If approved, the measure would change the state Constitution to allow existing medical cannabis companies in the state like Trulieve to begin selling marijuana to all adults over 21. It contains a provision that would allow—but not require—lawmakers to take steps toward the approval of additional businesses. Home cultivation by consumers would not be allowed under the proposal as drafted.
Adults 21 and older would be able to purchase and possess up to one ounce of cannabis, only five grams of which could be marijuana concentrate products. The three-page measure also omits equity provisions favored by advocates such as expungements or other relief for people with prior cannabis convictions.
A poll published in March found that 70 percent of Florida voters support legalizing marijuana. Florida voters approved a medical cannabis constitutional amendment in 2016.
Here’s what the Smart & Safe Florida marijuana legalization initiative would accomplish:
Adults 21 and older could purchase and possess up to one ounce of cannabis for personal use. The cap for marijuana concentrates would be five grams.
Medical cannabis dispensaries could “acquire, cultivate, process, manufacture, sell, and distribute marijuana products and marijuana accessories to adults for personal use.”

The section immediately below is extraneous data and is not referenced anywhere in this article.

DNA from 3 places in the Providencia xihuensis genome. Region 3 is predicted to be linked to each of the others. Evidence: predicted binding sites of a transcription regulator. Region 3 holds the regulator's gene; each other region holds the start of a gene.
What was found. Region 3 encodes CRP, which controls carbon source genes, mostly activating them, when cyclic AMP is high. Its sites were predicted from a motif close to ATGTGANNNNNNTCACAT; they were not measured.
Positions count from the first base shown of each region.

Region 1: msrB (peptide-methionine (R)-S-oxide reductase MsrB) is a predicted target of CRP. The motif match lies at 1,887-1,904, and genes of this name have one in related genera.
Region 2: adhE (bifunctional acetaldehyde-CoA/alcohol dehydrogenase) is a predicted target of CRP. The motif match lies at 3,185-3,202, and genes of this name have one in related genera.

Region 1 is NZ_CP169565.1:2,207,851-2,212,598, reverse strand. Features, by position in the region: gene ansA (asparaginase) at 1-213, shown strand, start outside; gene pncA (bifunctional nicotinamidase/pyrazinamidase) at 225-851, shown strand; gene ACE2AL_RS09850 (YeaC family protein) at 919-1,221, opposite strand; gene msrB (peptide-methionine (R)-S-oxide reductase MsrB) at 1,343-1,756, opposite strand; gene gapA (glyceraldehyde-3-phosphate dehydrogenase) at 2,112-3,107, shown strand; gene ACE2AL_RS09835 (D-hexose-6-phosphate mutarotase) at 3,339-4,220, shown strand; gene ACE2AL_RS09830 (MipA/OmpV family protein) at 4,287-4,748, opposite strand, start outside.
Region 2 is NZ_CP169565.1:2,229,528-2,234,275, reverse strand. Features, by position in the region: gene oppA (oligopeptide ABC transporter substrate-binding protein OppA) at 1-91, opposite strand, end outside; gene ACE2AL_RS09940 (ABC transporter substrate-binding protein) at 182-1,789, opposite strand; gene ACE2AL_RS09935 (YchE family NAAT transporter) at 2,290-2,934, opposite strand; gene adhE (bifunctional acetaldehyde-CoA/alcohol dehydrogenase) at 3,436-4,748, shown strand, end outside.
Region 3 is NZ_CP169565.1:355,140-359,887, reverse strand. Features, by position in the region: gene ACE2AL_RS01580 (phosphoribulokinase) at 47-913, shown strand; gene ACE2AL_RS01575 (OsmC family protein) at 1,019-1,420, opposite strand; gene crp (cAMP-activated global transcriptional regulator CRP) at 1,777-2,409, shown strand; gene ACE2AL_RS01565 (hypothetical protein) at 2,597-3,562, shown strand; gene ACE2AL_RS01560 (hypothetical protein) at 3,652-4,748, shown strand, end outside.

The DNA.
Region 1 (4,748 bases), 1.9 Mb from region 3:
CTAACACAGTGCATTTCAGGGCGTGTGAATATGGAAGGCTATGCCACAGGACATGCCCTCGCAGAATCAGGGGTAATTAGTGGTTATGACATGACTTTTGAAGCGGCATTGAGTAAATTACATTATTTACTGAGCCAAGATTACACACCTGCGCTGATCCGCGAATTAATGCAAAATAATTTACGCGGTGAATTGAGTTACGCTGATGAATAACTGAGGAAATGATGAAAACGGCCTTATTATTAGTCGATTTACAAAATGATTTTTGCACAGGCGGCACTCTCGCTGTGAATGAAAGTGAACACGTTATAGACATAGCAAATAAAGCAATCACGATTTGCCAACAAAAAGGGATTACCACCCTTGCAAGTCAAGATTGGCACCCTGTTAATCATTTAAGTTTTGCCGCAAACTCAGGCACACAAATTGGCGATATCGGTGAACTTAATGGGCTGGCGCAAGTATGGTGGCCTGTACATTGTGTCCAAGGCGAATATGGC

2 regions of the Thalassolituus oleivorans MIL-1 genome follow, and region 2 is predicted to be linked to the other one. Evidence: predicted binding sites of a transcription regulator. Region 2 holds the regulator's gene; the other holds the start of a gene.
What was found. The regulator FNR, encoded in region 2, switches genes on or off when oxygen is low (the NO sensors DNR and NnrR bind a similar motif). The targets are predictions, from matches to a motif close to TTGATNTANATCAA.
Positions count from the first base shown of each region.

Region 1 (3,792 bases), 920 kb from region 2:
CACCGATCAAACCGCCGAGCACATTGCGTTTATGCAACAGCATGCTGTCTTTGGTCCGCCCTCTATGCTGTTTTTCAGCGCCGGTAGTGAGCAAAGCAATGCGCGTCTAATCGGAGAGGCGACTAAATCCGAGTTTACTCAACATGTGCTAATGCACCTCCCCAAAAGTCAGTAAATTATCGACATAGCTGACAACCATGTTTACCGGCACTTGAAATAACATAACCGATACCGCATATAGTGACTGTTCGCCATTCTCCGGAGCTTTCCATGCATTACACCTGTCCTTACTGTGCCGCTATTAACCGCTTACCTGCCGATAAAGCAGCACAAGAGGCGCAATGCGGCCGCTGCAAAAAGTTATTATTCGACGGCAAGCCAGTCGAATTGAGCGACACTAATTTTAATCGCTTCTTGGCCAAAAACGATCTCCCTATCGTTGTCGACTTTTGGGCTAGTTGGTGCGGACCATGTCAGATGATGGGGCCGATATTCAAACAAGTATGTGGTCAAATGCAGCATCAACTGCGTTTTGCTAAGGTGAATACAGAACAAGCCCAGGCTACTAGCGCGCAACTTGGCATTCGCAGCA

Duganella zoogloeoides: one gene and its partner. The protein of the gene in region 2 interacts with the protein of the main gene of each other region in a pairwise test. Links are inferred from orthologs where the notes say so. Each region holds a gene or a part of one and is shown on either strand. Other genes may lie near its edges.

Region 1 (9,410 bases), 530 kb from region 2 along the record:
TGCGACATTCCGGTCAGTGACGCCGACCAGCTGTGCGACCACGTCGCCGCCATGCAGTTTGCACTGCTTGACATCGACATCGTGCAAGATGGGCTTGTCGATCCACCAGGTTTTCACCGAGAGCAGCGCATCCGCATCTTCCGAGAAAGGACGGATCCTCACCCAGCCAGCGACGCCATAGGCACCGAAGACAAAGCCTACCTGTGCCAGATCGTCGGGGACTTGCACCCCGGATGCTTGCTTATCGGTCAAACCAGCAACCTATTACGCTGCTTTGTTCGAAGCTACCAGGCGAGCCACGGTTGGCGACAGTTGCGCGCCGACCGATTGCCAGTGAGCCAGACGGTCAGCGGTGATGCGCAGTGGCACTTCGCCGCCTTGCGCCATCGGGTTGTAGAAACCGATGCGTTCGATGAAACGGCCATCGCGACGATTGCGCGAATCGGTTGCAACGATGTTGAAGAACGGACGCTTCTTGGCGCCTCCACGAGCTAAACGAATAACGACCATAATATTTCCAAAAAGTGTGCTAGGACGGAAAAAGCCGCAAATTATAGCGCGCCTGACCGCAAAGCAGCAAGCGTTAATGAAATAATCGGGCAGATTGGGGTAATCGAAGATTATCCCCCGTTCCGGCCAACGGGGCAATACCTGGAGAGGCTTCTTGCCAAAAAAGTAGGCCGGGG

The legislature would be authorized—but not required—to approve additional entities that are not currently licensed cannabis dispensaries.
The initiative specifies that nothing in the proposal prevents the legislature from “enacting laws that are consistent with this amendment.”
The amendment further clarifies that nothing about the proposal “changes federal law,” which seems to be an effort to avoid past legal challenges about misleading ballot language.
There are no provisions for home cultivation, expungement of prior records or social equity.
The measure would take effect six months following approval by voters.
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Here’s the full text of the ballot title and summary:
“Allows adults 21 years or older to possess, purchase, or use marijuana products and marijuana accessories for non-medical personal consumption by smoking, ingestion, or otherwise; allows Medical Marijuana Treatment Centers, and other state licensed entities, to acquire, cultivate, process, manufacture, sell, and distribute such products and accessories. Applies to Florida law; does not change, or immunize violations of, federal law. Establishes possession limits for personal use. Allows consistent legislation. Defines terms. Provides effective date.”
Should the initiative make the 2024 ballot, at least 60 percent of Florida voters would have to approve the measure for it to be enacted.
An earlier poll released in 2021 found that a majority of Florida voters (59 percent) support legalizing cannabis for adult use, so that’s a slim margin that shows that advocates will have their work cut out for them if the measure qualifies.
Meanwhile, activists that aren’t directly involved in the Smart & Safe Florida campaign said last year that they were exploring plans to have voters decide on what they hope will be a complementary measure permitting adults to grow their own cannabis at home.